What makes a good business plan? Here are seven points that you must remember when you prepare your own business plan.
1. Clear, realistic financial projections
Financial projections provide the reader an idea of where you think the business is going. It shows your intrinsic good sense and understanding of the business cycles your company may face. The financials must be in standard format and presented clearly, with assumptions spelled out for all significant line items. Avoid the “hockey stick” approach to forecasting; that is, little growth in sales and revenues for the first few years followed by a sudden upward surge in sales with unrealistic profit margins. Make your justifications for the projected sales figures convincing.
2. Detailed market research
You must demonstrate that you know your customers and the needs that your product or service is addressing. You must show the size of your market and know its trends. Forecast how your market will grow or change over the next few years. Brief descriptions of market research studies and projections by industry experts might be included to substantiate your projections.
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3. Detailed competitor research
Everyone has competitors, even for a one-person home based company. Even if you are in the rare position of addressing a brand new market where no competition exists, your readers will still have questions about companies they suspect may be competitors.
To run a company effectively, you have to know your competition and respect them. Develop a list of competitors by talking to customers and suppliers, checking with industry groups and reading trade journals.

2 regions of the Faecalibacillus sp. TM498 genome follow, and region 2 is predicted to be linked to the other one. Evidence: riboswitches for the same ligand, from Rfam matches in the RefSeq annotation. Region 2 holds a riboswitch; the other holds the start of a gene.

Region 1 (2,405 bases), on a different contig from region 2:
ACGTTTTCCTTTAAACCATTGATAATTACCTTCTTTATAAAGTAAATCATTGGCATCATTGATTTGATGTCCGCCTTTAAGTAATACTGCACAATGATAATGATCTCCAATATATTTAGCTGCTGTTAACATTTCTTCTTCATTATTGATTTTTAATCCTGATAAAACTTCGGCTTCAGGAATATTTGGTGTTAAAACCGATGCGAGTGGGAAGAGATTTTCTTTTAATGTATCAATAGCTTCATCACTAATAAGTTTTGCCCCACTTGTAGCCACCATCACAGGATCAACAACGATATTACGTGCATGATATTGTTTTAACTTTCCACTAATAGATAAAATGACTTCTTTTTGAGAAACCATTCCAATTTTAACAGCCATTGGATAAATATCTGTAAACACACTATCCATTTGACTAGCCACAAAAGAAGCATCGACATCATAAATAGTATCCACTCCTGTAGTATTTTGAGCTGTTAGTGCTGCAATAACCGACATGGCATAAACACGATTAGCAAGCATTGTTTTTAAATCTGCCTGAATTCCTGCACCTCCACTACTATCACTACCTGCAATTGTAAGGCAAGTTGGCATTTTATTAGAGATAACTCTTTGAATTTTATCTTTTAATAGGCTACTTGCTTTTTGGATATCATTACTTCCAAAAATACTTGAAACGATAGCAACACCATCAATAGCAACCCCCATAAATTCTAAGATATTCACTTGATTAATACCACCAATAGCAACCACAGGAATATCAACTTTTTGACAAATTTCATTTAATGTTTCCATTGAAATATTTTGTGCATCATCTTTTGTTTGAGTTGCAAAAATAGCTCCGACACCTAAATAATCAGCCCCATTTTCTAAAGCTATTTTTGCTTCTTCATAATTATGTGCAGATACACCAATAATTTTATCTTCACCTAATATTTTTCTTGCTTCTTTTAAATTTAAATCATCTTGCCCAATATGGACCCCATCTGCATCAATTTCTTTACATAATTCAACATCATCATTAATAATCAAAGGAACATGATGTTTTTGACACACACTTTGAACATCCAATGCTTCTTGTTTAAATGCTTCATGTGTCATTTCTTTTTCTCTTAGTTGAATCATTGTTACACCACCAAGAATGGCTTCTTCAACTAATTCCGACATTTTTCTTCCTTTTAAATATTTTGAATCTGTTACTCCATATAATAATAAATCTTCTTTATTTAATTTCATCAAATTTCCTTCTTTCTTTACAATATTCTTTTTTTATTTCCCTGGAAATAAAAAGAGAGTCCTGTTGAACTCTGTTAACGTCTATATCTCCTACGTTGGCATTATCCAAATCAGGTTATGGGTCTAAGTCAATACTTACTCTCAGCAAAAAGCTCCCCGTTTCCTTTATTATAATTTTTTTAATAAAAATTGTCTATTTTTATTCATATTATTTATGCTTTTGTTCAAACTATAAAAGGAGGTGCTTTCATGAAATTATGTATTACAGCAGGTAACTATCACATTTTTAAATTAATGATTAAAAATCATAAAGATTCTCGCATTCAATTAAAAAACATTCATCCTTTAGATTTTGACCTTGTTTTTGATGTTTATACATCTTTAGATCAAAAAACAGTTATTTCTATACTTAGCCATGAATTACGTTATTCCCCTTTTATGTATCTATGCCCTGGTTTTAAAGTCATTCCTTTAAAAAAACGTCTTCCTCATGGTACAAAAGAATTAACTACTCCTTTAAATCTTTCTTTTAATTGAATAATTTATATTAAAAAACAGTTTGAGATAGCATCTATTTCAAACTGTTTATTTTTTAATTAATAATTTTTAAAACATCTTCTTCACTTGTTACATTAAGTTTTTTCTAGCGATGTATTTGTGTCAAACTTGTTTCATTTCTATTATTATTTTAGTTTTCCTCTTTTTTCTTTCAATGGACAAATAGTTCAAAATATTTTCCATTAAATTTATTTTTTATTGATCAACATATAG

4. A strong management team
Organization and management is an extremely important section of every business plan. People are, after all, a company’s most important asset in many cases. Be sure that you have identified the key skills that are needed, and that you have first-rate players covering these fields. If you have holes in your ability in your management team, start lining up people ready to come on when financing comes in, and include them in your plan. Include a short description of their background, with the more detailed resumes in the appendix.
5. Proof of forethought in every category
You must show that this really is a plan for running your business. Demonstrate that you know how to sell and distribute your product, demonstrate that you have thought through the hiring needs that come with growth, and demonstrate that you have thought about the kind of company you want to grow, and how the investor fits in.
6. An executive summary
Your Executive Summary must capture the entire essence of your business in 1-3 pages. Start with a simple statement of what the company is seeking and continue with a clear, upper-level description of your market, management, and product or service. Devote considerable amount of time preparing this section; this may be the only part other readers will read.
7. Excellent formatting
Make your plan inviting to read — leave white space on the pages, use reasonably large type, write in short paragraphs, and use bullet points whenever applicable. You have five minutes or less to interest the average capital provider, and if he or she cannot immediately understand your plan, the prospective investor will pass it over.
Recommended Books on Writing a Business Plan:
- How to Write a Business Plan: Create Your Strategy; Forecast Your Finances; Produce a Persuasive Plan (Sunday Times Creating Success)
- The Right-Brain Business Plan: A Creative, Visual Map for Success
- Writing a Convincing Business Plan (Barron’s Business Library)
- The One Page Business Plan for the Creative Entrepreneur
- How to Raise Money to Finance a Franchise
- Myths and Realities of Business Plans
- Why Business Plans Fail
- 10 Common Mistakes in Writing a Business Plan
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